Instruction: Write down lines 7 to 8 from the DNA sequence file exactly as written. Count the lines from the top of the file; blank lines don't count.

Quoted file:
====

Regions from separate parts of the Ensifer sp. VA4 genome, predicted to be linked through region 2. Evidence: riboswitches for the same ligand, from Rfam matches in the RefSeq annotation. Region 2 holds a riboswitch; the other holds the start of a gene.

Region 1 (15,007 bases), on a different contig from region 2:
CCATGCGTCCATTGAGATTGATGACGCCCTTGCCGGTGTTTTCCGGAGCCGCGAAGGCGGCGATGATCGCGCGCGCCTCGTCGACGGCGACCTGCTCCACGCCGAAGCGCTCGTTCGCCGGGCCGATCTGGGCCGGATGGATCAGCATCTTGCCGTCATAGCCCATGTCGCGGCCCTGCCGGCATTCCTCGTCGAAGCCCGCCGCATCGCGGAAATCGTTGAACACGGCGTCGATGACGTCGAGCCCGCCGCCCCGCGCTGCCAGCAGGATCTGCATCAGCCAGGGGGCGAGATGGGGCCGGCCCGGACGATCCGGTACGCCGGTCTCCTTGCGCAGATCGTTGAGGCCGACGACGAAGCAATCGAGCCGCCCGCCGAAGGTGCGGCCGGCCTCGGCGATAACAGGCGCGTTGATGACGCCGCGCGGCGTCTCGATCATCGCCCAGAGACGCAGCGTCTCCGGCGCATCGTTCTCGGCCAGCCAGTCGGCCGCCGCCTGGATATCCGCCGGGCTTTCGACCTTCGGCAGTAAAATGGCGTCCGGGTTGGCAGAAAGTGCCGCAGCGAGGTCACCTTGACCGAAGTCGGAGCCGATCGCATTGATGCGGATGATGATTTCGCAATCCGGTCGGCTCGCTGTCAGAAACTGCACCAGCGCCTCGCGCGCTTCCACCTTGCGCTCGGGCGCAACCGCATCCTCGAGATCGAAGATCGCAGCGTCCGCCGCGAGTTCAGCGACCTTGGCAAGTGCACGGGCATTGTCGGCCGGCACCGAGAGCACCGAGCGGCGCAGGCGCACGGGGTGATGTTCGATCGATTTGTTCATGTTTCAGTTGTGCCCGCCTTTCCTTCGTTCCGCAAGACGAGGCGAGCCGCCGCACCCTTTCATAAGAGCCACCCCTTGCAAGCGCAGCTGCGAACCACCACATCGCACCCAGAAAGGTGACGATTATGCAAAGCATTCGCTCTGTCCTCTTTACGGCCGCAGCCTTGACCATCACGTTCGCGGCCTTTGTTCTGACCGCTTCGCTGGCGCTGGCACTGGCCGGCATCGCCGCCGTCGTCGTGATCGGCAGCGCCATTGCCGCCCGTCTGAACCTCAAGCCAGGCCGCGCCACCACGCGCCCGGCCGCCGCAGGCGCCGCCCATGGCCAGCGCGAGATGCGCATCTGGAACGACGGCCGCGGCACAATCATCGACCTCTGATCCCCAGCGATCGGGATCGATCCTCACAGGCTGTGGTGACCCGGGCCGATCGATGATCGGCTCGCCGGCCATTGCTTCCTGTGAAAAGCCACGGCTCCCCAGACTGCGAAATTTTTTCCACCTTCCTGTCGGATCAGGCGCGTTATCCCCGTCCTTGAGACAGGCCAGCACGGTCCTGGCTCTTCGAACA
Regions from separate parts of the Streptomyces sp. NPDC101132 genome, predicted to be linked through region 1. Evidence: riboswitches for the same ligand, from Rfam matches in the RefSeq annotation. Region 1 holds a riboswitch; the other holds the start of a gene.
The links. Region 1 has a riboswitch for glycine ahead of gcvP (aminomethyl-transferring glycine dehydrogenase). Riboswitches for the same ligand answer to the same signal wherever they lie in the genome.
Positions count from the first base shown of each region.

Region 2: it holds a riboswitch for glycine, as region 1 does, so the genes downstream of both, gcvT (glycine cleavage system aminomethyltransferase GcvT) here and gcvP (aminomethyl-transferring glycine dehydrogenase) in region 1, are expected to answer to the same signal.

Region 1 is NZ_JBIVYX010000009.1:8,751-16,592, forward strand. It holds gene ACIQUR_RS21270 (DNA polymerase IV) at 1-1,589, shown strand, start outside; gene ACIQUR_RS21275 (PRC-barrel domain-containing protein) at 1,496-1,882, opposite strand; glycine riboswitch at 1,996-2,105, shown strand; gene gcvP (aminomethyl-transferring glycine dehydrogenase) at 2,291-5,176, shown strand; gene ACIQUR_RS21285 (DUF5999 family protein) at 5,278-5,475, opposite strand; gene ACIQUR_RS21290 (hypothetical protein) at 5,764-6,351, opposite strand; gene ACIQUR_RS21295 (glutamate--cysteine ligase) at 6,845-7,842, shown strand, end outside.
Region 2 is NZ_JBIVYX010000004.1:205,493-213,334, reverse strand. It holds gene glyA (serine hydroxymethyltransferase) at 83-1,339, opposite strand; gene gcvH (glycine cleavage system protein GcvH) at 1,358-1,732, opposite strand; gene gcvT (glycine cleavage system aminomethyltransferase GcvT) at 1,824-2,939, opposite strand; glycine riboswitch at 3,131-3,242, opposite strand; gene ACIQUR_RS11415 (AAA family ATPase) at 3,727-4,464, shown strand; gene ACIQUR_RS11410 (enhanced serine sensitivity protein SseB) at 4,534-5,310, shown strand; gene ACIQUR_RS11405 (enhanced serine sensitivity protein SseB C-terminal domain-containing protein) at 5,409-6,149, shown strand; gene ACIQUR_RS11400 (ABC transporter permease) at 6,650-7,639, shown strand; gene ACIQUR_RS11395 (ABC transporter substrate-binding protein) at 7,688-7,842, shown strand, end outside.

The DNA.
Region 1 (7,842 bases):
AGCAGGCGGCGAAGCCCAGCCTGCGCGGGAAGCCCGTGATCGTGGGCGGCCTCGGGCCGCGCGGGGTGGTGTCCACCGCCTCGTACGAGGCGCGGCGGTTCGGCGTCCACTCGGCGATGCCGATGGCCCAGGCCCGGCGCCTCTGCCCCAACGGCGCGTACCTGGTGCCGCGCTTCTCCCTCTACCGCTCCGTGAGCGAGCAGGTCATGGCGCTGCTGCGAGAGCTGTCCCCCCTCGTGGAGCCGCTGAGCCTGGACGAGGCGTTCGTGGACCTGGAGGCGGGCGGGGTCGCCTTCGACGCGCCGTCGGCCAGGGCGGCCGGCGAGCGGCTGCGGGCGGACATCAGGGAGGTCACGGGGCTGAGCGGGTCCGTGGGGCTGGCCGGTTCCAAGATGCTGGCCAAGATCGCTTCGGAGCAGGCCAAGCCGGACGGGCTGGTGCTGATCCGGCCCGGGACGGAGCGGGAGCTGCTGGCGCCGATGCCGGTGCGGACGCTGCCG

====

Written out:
Region 2: it holds a riboswitch for glycine, as region 1 does, so the genes downstream of both, gcvT (glycine cleavage system aminomethyltransferase GcvT) here and gcvP (aminomethyl-transferring glycine dehydrogenase) in region 1, are expected to answer to the same signal.

Region 1 is NZ_JBIVYX010000009.1:8,751-16,592, forward strand. It holds gene ACIQUR_RS21270 (DNA polymerase IV) at 1-1,589, shown strand, start outside; gene ACIQUR_RS21275 (PRC-barrel domain-containing protein) at 1,496-1,882, opposite strand; glycine riboswitch at 1,996-2,105, shown strand; gene gcvP (aminomethyl-transferring glycine dehydrogenase) at 2,291-5,176, shown strand; gene ACIQUR_RS21285 (DUF5999 family protein) at 5,278-5,475, opposite strand; gene ACIQUR_RS21290 (hypothetical protein) at 5,764-6,351, opposite strand; gene ACIQUR_RS21295 (glutamate--cysteine ligase) at 6,845-7,842, shown strand, end outside.